I have to work nearly 2 weeks before I get a day off. Is this allowed?
You should check your contract of employment to see what it says about your working days. If it says you should get more time off than this, then you should point this out to your employer.
If you don’ have a contract that says you should have more time off, then you should have at least one day off (24 hours) in a 7-day period or 2 days off (48 hours) in any 14-day period.
Working week (adults)
I need some extra money and overtime is on offer. How many hours can I work?
The Working Time Regulations say a worker should not work more than 48 hours a week. This is averaged out over a 17-week period (or however long you have been employed if you haven’t been employed for 17 weeks). An agreement with a trade union can increase the period over which your working hours have to be averaged to up to 52 weeks.
That said, you can “opt out” of this maximum working week in writing. This would allow you to work as many hours as you wish.
But you will always have the right to opt back in. To opt back into the maximum working week you would need to give notice that you want the “opt out” to end. If the opt-out does not say how much notice you have to give to end it, you will have to give 7 days’ notice. But an opt-out is allowed to state that you have to give up to 3 months’ notice.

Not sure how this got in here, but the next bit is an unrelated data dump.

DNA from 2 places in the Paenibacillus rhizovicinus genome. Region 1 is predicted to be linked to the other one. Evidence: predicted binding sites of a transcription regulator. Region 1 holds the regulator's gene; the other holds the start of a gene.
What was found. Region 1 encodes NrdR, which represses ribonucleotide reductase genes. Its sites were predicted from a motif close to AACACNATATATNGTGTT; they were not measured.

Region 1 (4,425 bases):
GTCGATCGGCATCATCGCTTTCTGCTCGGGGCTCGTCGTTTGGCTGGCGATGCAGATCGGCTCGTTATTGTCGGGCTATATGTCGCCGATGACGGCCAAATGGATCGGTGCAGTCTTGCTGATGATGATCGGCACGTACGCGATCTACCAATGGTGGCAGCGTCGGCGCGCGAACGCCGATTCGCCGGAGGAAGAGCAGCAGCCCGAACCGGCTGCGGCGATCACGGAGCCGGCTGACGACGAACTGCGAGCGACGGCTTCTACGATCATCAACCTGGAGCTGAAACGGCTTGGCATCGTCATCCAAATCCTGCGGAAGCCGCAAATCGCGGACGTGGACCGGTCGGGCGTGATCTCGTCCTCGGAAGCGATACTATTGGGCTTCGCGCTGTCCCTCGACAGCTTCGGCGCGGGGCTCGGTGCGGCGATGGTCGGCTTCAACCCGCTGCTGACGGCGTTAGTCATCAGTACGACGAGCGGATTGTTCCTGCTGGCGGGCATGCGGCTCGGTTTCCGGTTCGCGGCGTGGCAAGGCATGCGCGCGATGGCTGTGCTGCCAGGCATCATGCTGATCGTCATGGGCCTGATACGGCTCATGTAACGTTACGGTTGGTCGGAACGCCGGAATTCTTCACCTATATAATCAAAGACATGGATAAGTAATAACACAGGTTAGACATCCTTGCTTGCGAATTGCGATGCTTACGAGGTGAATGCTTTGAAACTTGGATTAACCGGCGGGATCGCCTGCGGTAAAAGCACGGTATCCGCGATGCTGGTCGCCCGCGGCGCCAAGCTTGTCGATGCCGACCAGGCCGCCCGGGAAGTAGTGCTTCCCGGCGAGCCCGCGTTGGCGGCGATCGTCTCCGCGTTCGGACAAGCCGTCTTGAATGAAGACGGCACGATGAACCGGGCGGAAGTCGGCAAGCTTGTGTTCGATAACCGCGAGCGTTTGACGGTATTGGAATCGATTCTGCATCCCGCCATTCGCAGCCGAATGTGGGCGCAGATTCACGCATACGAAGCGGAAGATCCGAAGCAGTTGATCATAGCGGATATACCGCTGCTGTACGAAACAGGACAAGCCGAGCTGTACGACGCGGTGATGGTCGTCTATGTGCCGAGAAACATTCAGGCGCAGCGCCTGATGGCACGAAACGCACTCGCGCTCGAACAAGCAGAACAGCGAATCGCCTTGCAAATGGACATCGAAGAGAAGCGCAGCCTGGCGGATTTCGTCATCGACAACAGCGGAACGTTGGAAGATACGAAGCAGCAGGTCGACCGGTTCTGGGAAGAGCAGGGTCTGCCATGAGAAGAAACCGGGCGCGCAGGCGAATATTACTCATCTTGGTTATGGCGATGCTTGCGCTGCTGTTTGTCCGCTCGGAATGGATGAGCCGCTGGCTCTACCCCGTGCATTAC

So, if you want to work more than 48 hours and have signed an opt out, you can do so. If not, your employer is likely to want you to sign one.
I signed an opt out so that I could work more than 48 hours a week. I’m finding it too much now. What can I do?
You can opt back into the maximum working week by giving your employer notice.
As above, if the opt out does not say how much notice you should give, you will have to give 7 days’ notice.
If the opt out says how much notice you need to give, you will have to give that notice (unless your employer agrees otherwise). But your employer cannot require you to give more than 3 months’ notice.
You also need to remember that the 48-hour week is an average working week so in some weeks during the 17-week period you might have to work more than this but in others less.
If you want to change your hours see Can I change my working hours?
My child is 16. Are their rights any different?
Yes, there are different rules for young workers i.e. young people between the ages of 15 and 18.
A young worker should not work more than 8 hours a day or 40 hours a week.
They should also have at least 12 hours rest a day and a rest break of at least 30 minutes.
How much holiday should I get?
For information on all your rights to holiday see our legal guide on Holidays.
If you are not given the right amount of rest, you should talk to your employer, explaining what your rights are. If the matter is not sorted out, you should raise a grievance (a formal complaint).
If the situation does not improve, you can bring a claim in the employment tribunal for a declaration (the tribunal making a statement as to what your legal rights are) and compensation. You should bring your claim within 3 months subject to ACAS Early Conciliation.
With an honest and ethical approach to law, at Truth Legal you will have access to our specialist team of lawyers to help you with all your employment law matters. Our Head of Employment Law is Navya Shekhar, an employment law solicitor with over 10 years’ experience.
If you believe that you are not being given the right amount of rest or being asked to work for too long – call us on 01423 788538 or contact us here.